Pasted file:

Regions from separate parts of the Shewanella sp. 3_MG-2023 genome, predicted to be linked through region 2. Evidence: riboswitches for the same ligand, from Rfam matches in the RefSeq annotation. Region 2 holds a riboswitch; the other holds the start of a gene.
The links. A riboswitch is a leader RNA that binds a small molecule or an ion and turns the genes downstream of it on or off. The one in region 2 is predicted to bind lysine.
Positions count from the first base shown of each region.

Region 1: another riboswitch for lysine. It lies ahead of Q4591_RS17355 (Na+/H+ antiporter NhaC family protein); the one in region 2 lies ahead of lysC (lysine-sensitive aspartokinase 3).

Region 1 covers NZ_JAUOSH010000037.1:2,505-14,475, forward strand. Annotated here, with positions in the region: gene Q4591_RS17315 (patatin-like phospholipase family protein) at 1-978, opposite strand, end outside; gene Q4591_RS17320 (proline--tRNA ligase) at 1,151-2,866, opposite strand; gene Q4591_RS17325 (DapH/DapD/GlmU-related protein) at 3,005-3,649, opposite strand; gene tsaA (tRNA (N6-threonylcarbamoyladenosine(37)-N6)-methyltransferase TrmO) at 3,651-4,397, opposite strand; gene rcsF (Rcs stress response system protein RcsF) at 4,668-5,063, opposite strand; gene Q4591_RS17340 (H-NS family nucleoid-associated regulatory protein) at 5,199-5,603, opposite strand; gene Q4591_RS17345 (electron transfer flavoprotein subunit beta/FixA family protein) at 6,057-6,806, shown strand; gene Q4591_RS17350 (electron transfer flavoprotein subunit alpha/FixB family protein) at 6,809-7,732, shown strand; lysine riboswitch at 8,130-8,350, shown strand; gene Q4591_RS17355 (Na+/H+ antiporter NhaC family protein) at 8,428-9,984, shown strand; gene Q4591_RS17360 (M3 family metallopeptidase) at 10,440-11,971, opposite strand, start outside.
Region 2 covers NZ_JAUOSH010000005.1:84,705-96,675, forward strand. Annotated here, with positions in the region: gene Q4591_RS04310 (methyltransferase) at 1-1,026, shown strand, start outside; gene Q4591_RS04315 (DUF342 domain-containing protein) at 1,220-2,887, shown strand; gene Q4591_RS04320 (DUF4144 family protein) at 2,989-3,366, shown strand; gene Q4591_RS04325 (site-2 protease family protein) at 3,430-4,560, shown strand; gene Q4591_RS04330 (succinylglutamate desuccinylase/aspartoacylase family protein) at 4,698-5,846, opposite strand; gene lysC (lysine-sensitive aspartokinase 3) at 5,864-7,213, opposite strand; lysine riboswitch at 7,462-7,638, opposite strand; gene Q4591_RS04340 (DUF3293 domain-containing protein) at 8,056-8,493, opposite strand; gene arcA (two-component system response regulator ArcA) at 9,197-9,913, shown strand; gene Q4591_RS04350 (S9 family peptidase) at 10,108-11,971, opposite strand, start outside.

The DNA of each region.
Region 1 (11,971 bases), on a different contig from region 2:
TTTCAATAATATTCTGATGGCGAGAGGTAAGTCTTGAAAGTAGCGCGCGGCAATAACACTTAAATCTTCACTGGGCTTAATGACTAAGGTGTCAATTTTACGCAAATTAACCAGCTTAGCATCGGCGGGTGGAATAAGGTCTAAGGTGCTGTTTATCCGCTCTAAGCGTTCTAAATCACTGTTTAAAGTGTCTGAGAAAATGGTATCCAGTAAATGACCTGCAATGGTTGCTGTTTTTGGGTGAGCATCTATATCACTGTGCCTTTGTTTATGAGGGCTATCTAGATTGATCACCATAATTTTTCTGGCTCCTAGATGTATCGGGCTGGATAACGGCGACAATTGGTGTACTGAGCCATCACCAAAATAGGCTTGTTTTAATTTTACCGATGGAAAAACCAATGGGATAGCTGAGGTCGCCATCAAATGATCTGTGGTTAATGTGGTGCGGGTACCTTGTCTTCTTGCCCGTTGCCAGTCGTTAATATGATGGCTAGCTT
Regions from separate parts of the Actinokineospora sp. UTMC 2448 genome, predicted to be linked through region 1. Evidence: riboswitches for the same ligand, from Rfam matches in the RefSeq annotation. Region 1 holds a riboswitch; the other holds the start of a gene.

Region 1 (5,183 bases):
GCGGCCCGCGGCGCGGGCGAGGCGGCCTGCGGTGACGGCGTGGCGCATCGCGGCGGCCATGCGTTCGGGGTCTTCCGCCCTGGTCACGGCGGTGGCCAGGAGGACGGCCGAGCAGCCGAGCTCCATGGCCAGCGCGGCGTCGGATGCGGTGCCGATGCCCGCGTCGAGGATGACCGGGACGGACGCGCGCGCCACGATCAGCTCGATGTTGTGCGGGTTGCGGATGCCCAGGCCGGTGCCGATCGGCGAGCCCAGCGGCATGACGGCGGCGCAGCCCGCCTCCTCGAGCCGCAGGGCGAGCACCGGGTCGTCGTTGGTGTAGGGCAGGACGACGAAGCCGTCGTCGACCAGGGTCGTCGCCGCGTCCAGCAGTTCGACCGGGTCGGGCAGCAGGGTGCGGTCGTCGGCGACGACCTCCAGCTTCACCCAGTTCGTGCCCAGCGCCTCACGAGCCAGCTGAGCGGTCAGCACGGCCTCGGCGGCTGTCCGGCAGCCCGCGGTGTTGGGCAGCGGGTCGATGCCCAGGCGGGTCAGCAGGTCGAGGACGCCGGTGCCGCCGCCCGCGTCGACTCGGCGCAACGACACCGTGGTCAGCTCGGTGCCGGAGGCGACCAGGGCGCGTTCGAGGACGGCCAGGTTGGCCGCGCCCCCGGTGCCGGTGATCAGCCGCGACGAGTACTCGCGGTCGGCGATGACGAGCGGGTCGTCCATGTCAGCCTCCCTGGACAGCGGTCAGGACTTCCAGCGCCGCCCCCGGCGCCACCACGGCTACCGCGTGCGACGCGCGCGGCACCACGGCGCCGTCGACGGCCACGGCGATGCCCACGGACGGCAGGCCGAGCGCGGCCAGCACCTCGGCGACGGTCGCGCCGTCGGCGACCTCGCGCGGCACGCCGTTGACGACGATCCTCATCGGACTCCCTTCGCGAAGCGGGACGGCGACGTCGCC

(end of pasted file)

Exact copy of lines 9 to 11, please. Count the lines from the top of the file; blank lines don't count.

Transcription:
TTTCAATAATATTCTGATGGCGAGAGGTAAGTCTTGAAAGTAGCGCGCGGCAATAACACTTAAATCTTCACTGGGCTTAATGACTAAGGTGTCAATTTTACGCAAATTAACCAGCTTAGCATCGGCGGGTGGAATAAGGTCTAAGGTGCTGTTTATCCGCTCTAAGCGTTCTAAATCACTGTTTAAAGTGTCTGAGAAAATGGTATCCAGTAAATGACCTGCAATGGTTGCTGTTTTTGGGTGAGCATCTATATCACTGTGCCTTTGTTTATGAGGGCTATCTAGATTGATCACCATAATTTTTCTGGCTCCTAGATGTATCGGGCTGGATAACGGCGACAATTGGTGTACTGAGCCATCACCAAAATAGGCTTGTTTTAATTTTACCGATGGAAAAACCAATGGGATAGCTGAGGTCGCCATCAAATGATCTGTGGTTAATGTGGTGCGGGTACCTTGTCTTCTTGCCCGTTGCCAGTCGTTAATATGATGGCTAGCTT
Regions from separate parts of the Actinokineospora sp. UTMC 2448 genome, predicted to be linked through region 1. Evidence: riboswitches for the same ligand, from Rfam matches in the RefSeq annotation. Region 1 holds a riboswitch; the other holds the start of a gene.

Region 1 (5,183 bases):